I pray that by God’s grace our nation will be lifted out of decline. Yet, I’m certain that we will continue to face many challenges to our faith. I’m likewise certain that some of our leaders will continue to usurp the place of the Great Provider. I urge you to know the truth. God has revealed the basic fact of man’s existence so that we might submit ourselves to Him and acknowledge Him, for He is the Great Provider.

Pastor’s Viewpoints, “Holiness, The Supreme Perfection of God”

Holiness, The Supreme Perfection of God
The Rev. Lou Tiscione, Pastor, Weatherford Presbyterian Church (PCA)
We extensively use the word “perfect” in ways that are not part of its meaning. We call things perfectly normal. We look at the weather and say, “It’s a perfect day.” Sometimes we get excited by a new purchase and describe it as the perfect house, or perfect car, or perfect (you fill in this blank).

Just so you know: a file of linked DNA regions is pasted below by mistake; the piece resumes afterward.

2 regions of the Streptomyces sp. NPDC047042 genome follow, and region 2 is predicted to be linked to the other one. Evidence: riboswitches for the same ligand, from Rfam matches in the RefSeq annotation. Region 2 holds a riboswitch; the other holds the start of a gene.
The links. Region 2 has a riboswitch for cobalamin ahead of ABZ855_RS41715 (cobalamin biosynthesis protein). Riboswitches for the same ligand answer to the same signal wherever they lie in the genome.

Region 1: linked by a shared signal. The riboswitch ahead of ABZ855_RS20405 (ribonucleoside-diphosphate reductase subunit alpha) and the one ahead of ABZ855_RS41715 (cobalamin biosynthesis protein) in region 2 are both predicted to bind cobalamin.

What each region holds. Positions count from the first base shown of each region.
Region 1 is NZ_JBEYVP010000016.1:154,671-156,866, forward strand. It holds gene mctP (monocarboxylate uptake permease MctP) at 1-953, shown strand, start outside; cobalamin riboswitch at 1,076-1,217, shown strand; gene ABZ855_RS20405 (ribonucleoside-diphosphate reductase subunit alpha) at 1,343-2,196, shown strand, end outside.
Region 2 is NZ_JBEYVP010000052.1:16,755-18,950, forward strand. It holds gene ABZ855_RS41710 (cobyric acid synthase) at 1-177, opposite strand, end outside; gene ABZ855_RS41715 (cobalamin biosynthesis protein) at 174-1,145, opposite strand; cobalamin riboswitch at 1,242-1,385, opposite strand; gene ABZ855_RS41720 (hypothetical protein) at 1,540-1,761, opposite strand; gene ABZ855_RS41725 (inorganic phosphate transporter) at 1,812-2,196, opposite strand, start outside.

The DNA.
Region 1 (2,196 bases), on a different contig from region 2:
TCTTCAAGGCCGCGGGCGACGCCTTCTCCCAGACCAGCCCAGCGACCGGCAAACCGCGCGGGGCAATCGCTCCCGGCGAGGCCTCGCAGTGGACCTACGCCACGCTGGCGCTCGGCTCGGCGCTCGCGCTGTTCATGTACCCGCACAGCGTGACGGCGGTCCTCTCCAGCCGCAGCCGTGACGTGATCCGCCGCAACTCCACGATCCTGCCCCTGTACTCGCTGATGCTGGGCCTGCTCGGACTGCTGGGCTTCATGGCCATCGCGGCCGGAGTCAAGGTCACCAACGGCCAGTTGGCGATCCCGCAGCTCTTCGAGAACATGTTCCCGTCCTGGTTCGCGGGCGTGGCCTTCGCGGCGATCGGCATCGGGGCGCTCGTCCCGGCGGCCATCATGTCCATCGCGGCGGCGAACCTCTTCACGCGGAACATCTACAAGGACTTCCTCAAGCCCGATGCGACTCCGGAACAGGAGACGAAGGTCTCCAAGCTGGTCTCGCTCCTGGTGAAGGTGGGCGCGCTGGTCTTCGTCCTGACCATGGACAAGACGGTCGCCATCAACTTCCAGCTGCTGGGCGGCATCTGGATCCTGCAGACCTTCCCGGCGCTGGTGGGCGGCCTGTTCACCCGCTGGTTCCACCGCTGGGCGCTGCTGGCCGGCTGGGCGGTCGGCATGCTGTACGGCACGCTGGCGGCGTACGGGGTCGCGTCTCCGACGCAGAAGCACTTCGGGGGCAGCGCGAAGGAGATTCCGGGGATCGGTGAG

There is always something lacking in our understanding of perfect. Our response to some of these “perfect” items might be “Nothing is perfect.” The truth is there is a standard of perfection. God is that standard and His word reveals it. Jesus said that God alone is good. Yet both perfect and good do not fully describe God. God is perfect because He has no faults. God is good because His character is the definition of good. Both perfection and goodness are attributes of God. But when God described Himself, He used a different word. God used the word “holy”. Moreover, God commanded His people to “be holy [He said] because I am holy” (Leviticus 11:44 and 1 Peter 1:16). Since God both said that He is holy and that His people are to be holy, we do well to understand the meaning of holy. For everything that the church is and does must be holy, that is, if we profess to be faithful to the word of God.